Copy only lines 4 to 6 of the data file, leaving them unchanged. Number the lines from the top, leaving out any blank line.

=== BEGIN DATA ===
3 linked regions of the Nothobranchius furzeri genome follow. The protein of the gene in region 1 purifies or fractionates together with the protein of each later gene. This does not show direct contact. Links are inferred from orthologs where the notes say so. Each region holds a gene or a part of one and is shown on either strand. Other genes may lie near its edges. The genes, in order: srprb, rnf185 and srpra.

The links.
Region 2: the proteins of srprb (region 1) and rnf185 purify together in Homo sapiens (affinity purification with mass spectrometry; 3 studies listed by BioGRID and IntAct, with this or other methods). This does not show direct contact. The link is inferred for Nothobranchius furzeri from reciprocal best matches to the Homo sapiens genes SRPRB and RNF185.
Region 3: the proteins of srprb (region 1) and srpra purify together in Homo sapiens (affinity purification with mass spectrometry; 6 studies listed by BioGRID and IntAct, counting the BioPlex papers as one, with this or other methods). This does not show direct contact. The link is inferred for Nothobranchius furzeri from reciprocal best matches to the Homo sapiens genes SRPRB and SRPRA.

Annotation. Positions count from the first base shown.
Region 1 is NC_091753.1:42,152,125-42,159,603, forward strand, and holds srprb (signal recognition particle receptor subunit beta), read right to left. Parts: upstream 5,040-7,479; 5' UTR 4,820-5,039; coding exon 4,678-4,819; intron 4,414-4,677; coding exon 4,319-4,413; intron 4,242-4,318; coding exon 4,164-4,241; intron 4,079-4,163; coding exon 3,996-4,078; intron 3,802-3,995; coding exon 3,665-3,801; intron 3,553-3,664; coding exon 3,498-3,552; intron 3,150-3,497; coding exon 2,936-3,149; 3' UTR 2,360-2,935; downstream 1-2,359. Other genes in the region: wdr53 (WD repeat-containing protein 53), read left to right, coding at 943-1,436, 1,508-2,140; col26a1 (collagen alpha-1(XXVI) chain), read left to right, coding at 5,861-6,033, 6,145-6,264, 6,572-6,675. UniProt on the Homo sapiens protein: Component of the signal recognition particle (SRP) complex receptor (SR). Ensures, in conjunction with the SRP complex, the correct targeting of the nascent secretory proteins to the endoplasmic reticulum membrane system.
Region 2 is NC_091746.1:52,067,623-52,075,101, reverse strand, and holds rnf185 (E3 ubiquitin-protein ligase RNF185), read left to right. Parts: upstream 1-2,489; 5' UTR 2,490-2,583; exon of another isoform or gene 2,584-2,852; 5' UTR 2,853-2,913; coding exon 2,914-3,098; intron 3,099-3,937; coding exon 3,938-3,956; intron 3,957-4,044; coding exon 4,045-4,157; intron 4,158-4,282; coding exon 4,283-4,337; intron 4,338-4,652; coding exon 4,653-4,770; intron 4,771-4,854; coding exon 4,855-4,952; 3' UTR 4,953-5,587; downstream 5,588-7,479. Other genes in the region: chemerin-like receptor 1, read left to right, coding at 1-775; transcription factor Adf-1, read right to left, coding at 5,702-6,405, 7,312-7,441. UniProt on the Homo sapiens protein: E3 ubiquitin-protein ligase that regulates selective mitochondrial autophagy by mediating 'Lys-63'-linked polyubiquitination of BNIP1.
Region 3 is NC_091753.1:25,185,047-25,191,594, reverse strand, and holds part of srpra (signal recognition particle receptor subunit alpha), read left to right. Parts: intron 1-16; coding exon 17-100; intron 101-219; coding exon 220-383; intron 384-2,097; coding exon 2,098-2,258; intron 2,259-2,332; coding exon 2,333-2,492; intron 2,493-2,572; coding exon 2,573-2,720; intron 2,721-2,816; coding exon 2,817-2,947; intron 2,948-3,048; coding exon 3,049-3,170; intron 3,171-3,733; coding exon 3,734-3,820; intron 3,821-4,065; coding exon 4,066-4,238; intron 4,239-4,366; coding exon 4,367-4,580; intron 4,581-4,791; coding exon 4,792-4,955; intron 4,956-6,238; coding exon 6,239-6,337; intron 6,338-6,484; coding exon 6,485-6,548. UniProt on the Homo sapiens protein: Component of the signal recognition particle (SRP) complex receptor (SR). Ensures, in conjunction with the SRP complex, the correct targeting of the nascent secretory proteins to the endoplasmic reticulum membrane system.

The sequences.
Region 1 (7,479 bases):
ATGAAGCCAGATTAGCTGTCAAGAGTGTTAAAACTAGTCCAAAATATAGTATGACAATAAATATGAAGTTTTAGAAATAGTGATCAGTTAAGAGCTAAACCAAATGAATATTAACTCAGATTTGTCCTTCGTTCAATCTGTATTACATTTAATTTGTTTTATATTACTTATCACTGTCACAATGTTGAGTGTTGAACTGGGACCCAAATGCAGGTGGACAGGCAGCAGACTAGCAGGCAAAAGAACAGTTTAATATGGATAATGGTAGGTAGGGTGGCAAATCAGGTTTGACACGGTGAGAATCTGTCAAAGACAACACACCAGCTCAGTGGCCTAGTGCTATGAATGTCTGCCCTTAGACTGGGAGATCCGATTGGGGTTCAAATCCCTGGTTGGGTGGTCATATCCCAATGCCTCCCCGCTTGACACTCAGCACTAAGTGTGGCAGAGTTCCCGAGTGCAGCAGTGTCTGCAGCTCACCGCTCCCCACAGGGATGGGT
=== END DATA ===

Region 3: the proteins of srprb (region 1) and srpra purify together in Homo sapiens (affinity purification with mass spectrometry; 6 studies listed by BioGRID and IntAct, counting the BioPlex papers as one, with this or other methods). This does not show direct contact. The link is inferred for Nothobranchius furzeri from reciprocal best matches to the Homo sapiens genes SRPRB and SRPRA.

Annotation. Positions count from the first base shown.
Region 1 is NC_091753.1:42,152,125-42,159,603, forward strand, and holds srprb (signal recognition particle receptor subunit beta), read right to left. Parts: upstream 5,040-7,479; 5' UTR 4,820-5,039; coding exon 4,678-4,819; intron 4,414-4,677; coding exon 4,319-4,413; intron 4,242-4,318; coding exon 4,164-4,241; intron 4,079-4,163; coding exon 3,996-4,078; intron 3,802-3,995; coding exon 3,665-3,801; intron 3,553-3,664; coding exon 3,498-3,552; intron 3,150-3,497; coding exon 2,936-3,149; 3' UTR 2,360-2,935; downstream 1-2,359. Other genes in the region: wdr53 (WD repeat-containing protein 53), read left to right, coding at 943-1,436, 1,508-2,140; col26a1 (collagen alpha-1(XXVI) chain), read left to right, coding at 5,861-6,033, 6,145-6,264, 6,572-6,675. UniProt on the Homo sapiens protein: Component of the signal recognition particle (SRP) complex receptor (SR). Ensures, in conjunction with the SRP complex, the correct targeting of the nascent secretory proteins to the endoplasmic reticulum membrane system.